How often do we use these machines, trying to get some work done (or what passes for work in this information economy of ours) - and are stymied by one little thing......that one little checkbox left unchecked, or one setting left not set, or one button not pushed.....
Case in point: I've been trying to send in some blog entries for three weeks, but nothing was posting. It turns out that there was one checkbox in the blogger settings that needed to be checked - and asn't.
Never mind that there was just one word - "Publish" by the checkbox, and no explanation anywhere on the page. (You had to really dig in the help area - incidentally, one of the bettter written help sections out there - to find out what the checkbox did).
Which brings up the point of this entry: Computers are like 2-year olds, in some respects. No, I'm not going for the obvious "garbage in garbage out" analogy - that would be way too easy....and obvious.
No, somputers are like a two in that they are very literal. I once told by oldest son - who was two at the time - to go ahead and "hop into the tub". Fortunately I managed to catch him before he whanged his shins against the tub trying to jump in.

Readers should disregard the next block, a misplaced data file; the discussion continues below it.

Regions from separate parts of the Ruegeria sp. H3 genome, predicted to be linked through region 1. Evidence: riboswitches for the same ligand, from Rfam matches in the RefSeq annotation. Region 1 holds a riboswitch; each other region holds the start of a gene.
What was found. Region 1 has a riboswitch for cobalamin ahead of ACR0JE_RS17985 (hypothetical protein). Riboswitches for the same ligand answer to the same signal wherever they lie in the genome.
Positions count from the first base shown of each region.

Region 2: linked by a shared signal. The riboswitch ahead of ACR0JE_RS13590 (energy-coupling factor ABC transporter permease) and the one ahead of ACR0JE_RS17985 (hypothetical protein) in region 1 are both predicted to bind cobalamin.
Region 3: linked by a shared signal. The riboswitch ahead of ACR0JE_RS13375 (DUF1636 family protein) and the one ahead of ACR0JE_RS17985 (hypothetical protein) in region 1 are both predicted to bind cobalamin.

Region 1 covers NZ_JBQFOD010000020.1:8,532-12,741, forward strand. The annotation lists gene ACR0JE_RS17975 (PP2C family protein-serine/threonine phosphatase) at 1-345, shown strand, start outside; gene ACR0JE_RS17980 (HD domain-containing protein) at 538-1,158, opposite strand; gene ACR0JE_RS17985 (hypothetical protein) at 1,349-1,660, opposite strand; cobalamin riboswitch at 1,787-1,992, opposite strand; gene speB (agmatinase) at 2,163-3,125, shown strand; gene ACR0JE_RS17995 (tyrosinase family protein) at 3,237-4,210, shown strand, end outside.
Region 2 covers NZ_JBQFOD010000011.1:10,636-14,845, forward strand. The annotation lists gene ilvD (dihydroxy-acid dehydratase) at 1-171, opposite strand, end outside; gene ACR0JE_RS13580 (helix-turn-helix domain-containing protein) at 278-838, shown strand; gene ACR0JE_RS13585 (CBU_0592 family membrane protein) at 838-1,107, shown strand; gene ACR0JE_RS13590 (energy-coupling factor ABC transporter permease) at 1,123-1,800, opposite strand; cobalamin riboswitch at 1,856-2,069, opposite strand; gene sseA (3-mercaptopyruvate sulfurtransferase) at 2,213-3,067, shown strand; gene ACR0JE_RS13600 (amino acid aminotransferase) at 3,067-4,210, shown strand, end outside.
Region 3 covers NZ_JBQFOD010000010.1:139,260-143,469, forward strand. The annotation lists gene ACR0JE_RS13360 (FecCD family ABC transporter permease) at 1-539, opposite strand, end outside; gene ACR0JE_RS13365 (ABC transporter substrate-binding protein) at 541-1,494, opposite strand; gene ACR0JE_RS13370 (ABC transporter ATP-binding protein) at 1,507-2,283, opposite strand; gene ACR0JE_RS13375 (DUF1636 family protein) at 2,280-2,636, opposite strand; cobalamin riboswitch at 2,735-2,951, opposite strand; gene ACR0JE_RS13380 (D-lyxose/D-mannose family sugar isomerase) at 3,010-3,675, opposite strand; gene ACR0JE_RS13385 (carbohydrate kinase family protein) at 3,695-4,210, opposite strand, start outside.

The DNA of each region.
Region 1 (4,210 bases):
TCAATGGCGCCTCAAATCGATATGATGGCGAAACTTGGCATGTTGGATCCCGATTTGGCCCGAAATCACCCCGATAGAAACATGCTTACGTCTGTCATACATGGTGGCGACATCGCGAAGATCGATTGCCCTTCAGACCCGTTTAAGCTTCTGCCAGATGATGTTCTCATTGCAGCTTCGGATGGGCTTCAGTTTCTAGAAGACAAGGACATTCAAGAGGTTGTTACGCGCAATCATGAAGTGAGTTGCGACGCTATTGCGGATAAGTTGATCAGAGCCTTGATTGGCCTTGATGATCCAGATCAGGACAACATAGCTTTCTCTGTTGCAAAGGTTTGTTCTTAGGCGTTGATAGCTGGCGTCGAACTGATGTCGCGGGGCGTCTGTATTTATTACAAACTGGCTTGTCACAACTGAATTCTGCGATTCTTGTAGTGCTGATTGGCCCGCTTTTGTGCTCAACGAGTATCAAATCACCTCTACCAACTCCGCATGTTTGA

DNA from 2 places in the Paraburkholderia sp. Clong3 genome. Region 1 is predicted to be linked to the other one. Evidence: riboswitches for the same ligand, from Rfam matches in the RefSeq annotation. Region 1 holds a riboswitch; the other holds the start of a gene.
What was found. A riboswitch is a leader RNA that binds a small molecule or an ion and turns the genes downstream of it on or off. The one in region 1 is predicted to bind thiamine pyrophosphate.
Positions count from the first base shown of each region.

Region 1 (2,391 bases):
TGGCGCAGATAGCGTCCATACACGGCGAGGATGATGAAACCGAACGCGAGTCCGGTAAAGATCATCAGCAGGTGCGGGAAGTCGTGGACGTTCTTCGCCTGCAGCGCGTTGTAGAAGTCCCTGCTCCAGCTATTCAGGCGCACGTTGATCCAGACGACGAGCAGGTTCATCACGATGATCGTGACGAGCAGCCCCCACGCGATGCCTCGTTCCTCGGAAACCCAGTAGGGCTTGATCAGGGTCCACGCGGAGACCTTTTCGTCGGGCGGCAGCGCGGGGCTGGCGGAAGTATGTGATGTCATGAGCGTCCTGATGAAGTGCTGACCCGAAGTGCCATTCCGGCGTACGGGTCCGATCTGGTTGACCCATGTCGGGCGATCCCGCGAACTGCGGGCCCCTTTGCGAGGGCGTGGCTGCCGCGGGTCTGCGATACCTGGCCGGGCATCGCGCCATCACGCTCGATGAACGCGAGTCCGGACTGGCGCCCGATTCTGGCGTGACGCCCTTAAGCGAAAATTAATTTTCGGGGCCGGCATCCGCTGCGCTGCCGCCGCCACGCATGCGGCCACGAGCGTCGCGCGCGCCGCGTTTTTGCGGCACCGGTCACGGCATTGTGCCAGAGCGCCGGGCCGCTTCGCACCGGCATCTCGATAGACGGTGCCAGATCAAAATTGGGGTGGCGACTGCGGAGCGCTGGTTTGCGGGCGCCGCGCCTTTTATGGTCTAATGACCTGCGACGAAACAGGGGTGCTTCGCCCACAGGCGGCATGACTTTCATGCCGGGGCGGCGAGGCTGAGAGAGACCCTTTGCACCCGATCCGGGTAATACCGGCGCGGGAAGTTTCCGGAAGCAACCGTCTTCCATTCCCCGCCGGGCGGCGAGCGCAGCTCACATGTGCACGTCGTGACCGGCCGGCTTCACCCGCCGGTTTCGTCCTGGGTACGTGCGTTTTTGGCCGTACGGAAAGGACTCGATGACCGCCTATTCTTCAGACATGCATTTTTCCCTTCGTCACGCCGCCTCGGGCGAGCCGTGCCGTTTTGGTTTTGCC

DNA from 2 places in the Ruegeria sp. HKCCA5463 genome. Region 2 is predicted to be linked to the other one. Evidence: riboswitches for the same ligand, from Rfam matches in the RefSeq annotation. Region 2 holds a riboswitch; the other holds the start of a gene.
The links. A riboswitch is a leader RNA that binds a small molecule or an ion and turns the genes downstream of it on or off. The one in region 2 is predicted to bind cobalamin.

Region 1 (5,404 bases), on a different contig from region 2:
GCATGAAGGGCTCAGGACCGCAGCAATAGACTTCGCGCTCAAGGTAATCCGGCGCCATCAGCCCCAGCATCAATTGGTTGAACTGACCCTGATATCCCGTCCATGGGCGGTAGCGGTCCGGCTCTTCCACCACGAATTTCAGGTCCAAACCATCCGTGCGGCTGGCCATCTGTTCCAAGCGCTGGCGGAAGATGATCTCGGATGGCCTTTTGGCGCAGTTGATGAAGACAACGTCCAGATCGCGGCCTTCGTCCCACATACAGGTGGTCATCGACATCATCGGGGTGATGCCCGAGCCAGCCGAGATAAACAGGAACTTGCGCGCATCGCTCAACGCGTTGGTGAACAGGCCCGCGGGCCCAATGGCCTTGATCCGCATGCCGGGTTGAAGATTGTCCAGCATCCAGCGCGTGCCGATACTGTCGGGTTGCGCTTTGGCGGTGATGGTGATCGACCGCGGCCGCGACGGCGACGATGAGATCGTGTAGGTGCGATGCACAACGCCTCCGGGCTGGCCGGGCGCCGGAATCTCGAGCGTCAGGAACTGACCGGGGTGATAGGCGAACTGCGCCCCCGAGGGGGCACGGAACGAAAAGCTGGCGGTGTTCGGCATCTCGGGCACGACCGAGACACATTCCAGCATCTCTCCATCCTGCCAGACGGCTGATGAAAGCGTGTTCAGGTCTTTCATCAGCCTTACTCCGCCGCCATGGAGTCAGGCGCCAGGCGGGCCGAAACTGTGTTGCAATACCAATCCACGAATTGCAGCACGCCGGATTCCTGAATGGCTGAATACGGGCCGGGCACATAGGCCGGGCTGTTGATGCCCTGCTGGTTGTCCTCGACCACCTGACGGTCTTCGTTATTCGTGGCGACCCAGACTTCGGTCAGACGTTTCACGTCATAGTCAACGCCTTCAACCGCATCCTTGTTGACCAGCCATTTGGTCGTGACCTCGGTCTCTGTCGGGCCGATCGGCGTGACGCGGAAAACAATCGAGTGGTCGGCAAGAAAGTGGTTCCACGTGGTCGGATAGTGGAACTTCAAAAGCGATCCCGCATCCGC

He took the statement literally - as do computers. There cannot be a situation where there is a diconnect between the commands given and the result. I am, of course, blatantly ignoring the plethora of malfunctions, bugs, and errors of unknown causes by making this statement - but the point remains:
The computer does what is it told to do at some level.
This creates a problem, though - we don¹t work that way....and this permanent disconnect between the human way of expressing ourselves, and the machines need for precision in instructions is what causes all sorts of frustration.
If you think about, the need for higher level programming languages, the graphical user interface, etc etc are all attempts to bridge the gap, so that the human can stop trying so hard to adjust to the machine's world.
Go back to the 70s, when I was a teenager (oops, I just dated myself. Oh, well). At one Boy Scout area-wide event, one Explorer troop had a little microcomputer of sorts running. I remember it had several blinking lights, a keypad, some chips on a breadboard - and the guy was programming it by typing in assembler code. I can't remember what the program was supposed to do, but I remember thinking it didn't look like much fun.
The human had to adjust to working like the machine.
The same is still true, but to a lesser degree. How many times do we modify a preferred workflow because the machine works better if we follow process B instead of the preferred process A?
When will it get better? Only God knows!
In the meantime, keep yourself out of trouble body-wise. Don't adjust your body to fit the machine - adjust the machine to fit your body.
Rephrased: Don't move your arm to grab the mouse. Move the mouse to where you don't have to move your arm!
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